Remember Arnold from 'Diff'rent Strokes'? He Struggled Financially and Was Feuding with His Parents

Mary Scott
Mar 15, 2019
07:11 P.M.
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Gary Coleman became a TV darling in the 1980s with his portrayal of “Arnold” in “Diff’rent Strokes,” but was also a troubled man with legal, financial, and health woes that eventually led to his untimely death.


From 1978 to 1986, Coleman made viewers laugh with his comical character, playing a black American orphan who was adopted, along with his older brother, by a rich, white man.


Coleman was only ten at the time the show made its debut but quickly became a fan-favorite, thanks mainly to his popularized catchphrase, “What'choo talkin' 'bout, Willis?”

The Illinois-born actor played “Arnold” for eight years, as well as several other film roles, but it appears his life began to unravel when “Diff’rent Strokes” was canceled.



Coleman had started his company around the same time he began to play “Arnold” and his parents, who managed his career full-time, reportedly wrote themselves into the contract as his paid employees.

Coleman’s acting career suffered a decline after “Diff’rent Strokes,” and when the actor decided to turn to his trust fund, estimated to be about $18 million, he got a rude shock: He had only $220,000 to his name.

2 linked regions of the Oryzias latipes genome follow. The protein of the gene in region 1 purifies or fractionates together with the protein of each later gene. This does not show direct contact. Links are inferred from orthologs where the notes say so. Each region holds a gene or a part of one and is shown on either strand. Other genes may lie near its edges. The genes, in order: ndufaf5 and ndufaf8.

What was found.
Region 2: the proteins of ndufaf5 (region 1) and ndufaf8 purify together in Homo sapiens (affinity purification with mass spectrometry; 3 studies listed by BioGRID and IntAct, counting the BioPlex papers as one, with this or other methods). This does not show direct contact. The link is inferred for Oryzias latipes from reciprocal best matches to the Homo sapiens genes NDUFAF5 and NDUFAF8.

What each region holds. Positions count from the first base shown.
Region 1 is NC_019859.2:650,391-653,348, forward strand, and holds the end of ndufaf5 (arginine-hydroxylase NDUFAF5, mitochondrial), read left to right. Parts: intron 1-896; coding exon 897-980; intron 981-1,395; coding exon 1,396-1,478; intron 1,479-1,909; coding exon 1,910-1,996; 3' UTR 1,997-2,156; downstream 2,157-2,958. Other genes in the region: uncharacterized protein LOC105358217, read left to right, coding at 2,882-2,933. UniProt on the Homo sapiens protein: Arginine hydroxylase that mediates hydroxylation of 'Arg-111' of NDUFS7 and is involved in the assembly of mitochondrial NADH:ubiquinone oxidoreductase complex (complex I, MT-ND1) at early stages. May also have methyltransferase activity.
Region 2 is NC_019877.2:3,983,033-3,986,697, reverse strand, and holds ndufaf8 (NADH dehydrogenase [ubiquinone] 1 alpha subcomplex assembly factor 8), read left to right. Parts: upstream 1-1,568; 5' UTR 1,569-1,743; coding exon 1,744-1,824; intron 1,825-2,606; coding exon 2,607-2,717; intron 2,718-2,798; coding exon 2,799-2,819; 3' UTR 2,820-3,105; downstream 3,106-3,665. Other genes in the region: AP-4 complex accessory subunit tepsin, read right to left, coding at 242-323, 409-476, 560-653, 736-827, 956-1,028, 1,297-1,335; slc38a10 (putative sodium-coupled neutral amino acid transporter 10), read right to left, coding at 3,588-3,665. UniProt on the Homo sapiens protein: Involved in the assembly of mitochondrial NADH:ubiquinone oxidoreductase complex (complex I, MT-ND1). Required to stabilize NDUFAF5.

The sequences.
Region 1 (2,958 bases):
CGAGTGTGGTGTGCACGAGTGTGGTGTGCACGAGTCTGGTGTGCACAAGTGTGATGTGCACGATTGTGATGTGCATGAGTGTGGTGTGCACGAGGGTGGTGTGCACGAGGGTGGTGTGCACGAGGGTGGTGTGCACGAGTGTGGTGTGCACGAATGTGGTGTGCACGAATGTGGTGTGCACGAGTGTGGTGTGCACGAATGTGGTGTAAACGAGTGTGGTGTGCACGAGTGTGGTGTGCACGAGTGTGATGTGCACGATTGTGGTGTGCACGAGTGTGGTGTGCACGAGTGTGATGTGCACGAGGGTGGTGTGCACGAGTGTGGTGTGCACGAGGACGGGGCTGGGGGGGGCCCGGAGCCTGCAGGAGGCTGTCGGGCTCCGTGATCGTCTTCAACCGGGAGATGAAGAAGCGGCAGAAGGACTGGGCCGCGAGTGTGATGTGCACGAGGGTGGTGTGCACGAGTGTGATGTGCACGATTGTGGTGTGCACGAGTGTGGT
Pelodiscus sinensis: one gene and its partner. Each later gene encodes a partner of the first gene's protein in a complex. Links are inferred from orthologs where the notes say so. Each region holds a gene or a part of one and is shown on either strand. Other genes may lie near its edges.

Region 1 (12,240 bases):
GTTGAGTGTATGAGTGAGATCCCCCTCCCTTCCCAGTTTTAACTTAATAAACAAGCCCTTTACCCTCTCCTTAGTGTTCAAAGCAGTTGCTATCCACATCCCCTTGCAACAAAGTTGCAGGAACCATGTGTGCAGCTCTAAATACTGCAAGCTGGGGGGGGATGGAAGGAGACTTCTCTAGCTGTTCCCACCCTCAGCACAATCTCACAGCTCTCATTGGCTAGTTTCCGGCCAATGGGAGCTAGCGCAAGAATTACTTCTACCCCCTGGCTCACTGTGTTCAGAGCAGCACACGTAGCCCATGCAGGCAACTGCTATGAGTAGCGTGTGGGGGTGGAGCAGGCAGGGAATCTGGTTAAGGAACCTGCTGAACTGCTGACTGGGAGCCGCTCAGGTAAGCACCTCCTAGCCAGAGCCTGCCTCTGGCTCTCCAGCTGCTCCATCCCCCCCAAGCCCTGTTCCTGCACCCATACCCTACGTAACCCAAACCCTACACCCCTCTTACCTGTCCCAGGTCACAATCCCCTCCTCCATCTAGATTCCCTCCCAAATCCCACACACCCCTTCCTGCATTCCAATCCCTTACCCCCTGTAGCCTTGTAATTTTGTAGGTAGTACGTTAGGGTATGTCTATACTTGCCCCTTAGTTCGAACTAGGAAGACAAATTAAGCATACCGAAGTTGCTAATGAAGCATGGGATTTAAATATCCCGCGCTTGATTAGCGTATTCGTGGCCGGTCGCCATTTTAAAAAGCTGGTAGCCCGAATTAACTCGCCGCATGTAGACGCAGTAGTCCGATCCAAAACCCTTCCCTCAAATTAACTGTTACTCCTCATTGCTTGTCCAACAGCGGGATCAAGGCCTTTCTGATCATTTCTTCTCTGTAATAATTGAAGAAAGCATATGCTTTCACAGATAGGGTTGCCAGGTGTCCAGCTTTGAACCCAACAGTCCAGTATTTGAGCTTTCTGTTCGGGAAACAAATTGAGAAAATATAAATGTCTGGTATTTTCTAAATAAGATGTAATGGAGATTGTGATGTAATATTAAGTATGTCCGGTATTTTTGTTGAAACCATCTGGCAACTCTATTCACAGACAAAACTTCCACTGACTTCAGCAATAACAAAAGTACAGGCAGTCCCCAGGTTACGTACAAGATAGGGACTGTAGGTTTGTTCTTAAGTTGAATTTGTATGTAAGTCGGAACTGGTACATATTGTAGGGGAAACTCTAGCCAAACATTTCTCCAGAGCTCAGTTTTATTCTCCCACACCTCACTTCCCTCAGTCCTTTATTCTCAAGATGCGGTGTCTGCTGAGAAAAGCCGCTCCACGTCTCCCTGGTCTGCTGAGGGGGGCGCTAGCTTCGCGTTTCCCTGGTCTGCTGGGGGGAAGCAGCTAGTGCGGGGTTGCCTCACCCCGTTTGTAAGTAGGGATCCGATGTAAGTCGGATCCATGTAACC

Coleman took legal action against his parents, taking them to court over misappropriation of his trust fund. The messy court battle ended with Coleman gaining victory, but even at that, he could only recover $3.8 million.



The money woes meant a lot to Coleman because he was also struggling with his health and had tons of medical bills. He was diagnosed at birth with multiple health issues and a congenital kidney defect, the complications of which left him stunted at 4 feet 8 inches.

So broke was Coleman that he eventually took a security guard job and declared bankruptcy in 1999. The man who was once the highest-paid child star on TV (earning $80,000 per week) also tried auctioning off his personal effects online, telling The Guardian in November of the same year:

“I've learnt that any help is good, as long as you've first tried to help yourself, and to help other people. Which, believe me, I have. …I've always been an optimist, you know? I've always believed that if you keep fighting, and keep on believing in yourself, sooner or later it will turn around."



Things did turn around, but only for the worse. Coleman had suffered depression and attempted suicide multiple times following the legal battle with his parents; his continuous financial woes and quick temper were not helping either.

In 1998, he was charged with assault after punching a female bus driver who asked for his autograph, and in July 2007, he was arrested for disorderly conduct after engaging in an altercation with then-girlfriend Shannon Price.



Coleman would later marry Price -- whom he met on the set of the 2006 film "Church Ball" -- in 2007, but the marriage only lasted a year.

The two, however, remained close and maintained a tumultuous relationship. They were living together in Coleman’s home in May 2010 when the actor fell at their Utah home.

Coleman suffered a brain hemorrhage as a result of the fall and died a few days later at the age of 42.

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